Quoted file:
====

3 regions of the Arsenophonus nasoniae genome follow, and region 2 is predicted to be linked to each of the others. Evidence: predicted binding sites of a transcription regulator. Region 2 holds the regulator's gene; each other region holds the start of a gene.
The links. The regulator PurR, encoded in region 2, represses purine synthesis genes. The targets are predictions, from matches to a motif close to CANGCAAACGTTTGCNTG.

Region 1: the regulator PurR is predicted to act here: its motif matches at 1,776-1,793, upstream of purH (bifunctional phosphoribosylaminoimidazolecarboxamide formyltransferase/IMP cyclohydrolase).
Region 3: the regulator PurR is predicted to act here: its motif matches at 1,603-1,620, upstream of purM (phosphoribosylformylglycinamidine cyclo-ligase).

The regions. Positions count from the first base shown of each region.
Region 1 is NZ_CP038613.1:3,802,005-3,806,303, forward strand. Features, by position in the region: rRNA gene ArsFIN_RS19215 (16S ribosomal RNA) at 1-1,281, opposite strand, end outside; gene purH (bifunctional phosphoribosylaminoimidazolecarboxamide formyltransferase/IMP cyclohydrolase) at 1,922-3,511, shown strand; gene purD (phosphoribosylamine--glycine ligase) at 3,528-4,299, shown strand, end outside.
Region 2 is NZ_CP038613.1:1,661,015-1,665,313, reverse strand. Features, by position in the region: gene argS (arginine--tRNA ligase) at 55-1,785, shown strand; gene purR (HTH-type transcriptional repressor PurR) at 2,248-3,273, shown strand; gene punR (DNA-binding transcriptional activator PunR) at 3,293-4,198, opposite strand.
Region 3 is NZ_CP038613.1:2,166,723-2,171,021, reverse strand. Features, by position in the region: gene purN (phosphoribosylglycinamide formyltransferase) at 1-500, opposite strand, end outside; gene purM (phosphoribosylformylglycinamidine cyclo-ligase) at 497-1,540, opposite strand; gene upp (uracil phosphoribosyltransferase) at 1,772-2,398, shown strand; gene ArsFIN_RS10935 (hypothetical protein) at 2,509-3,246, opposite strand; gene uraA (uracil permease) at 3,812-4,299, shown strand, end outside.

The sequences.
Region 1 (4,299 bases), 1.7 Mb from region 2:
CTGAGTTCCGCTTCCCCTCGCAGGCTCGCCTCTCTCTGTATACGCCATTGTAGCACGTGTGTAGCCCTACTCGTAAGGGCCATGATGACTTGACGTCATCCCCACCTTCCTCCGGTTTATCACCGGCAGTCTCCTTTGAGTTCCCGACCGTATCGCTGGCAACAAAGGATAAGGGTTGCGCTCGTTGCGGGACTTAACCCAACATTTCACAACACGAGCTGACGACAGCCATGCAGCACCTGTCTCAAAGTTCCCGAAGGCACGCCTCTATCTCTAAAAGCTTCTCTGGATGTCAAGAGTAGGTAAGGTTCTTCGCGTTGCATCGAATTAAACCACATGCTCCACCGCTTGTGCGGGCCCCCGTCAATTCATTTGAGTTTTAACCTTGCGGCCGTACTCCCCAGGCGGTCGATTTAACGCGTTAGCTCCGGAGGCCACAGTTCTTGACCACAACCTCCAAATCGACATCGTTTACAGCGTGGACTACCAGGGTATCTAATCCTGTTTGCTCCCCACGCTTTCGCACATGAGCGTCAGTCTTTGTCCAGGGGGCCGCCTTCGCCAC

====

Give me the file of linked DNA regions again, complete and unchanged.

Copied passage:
3 regions of the Arsenophonus nasoniae genome follow, and region 2 is predicted to be linked to each of the others. Evidence: predicted binding sites of a transcription regulator. Region 2 holds the regulator's gene; each other region holds the start of a gene.
The links. The regulator PurR, encoded in region 2, represses purine synthesis genes. The targets are predictions, from matches to a motif close to CANGCAAACGTTTGCNTG.

Region 1: the regulator PurR is predicted to act here: its motif matches at 1,776-1,793, upstream of purH (bifunctional phosphoribosylaminoimidazolecarboxamide formyltransferase/IMP cyclohydrolase).
Region 3: the regulator PurR is predicted to act here: its motif matches at 1,603-1,620, upstream of purM (phosphoribosylformylglycinamidine cyclo-ligase).

The regions. Positions count from the first base shown of each region.
Region 1 is NZ_CP038613.1:3,802,005-3,806,303, forward strand. Features, by position in the region: rRNA gene ArsFIN_RS19215 (16S ribosomal RNA) at 1-1,281, opposite strand, end outside; gene purH (bifunctional phosphoribosylaminoimidazolecarboxamide formyltransferase/IMP cyclohydrolase) at 1,922-3,511, shown strand; gene purD (phosphoribosylamine--glycine ligase) at 3,528-4,299, shown strand, end outside.
Region 2 is NZ_CP038613.1:1,661,015-1,665,313, reverse strand. Features, by position in the region: gene argS (arginine--tRNA ligase) at 55-1,785, shown strand; gene purR (HTH-type transcriptional repressor PurR) at 2,248-3,273, shown strand; gene punR (DNA-binding transcriptional activator PunR) at 3,293-4,198, opposite strand.
Region 3 is NZ_CP038613.1:2,166,723-2,171,021, reverse strand. Features, by position in the region: gene purN (phosphoribosylglycinamide formyltransferase) at 1-500, opposite strand, end outside; gene purM (phosphoribosylformylglycinamidine cyclo-ligase) at 497-1,540, opposite strand; gene upp (uracil phosphoribosyltransferase) at 1,772-2,398, shown strand; gene ArsFIN_RS10935 (hypothetical protein) at 2,509-3,246, opposite strand; gene uraA (uracil permease) at 3,812-4,299, shown strand, end outside.

The sequences.
Region 1 (4,299 bases), 1.7 Mb from region 2:
CTGAGTTCCGCTTCCCCTCGCAGGCTCGCCTCTCTCTGTATACGCCATTGTAGCACGTGTGTAGCCCTACTCGTAAGGGCCATGATGACTTGACGTCATCCCCACCTTCCTCCGGTTTATCACCGGCAGTCTCCTTTGAGTTCCCGACCGTATCGCTGGCAACAAAGGATAAGGGTTGCGCTCGTTGCGGGACTTAACCCAACATTTCACAACACGAGCTGACGACAGCCATGCAGCACCTGTCTCAAAGTTCCCGAAGGCACGCCTCTATCTCTAAAAGCTTCTCTGGATGTCAAGAGTAGGTAAGGTTCTTCGCGTTGCATCGAATTAAACCACATGCTCCACCGCTTGTGCGGGCCCCCGTCAATTCATTTGAGTTTTAACCTTGCGGCCGTACTCCCCAGGCGGTCGATTTAACGCGTTAGCTCCGGAGGCCACAGTTCTTGACCACAACCTCCAAATCGACATCGTTTACAGCGTGGACTACCAGGGTATCTAATCCTGTTTGCTCCCCACGCTTTCGCACATGAGCGTCAGTCTTTGTCCAGGGGGCCGCCTTCGCCAC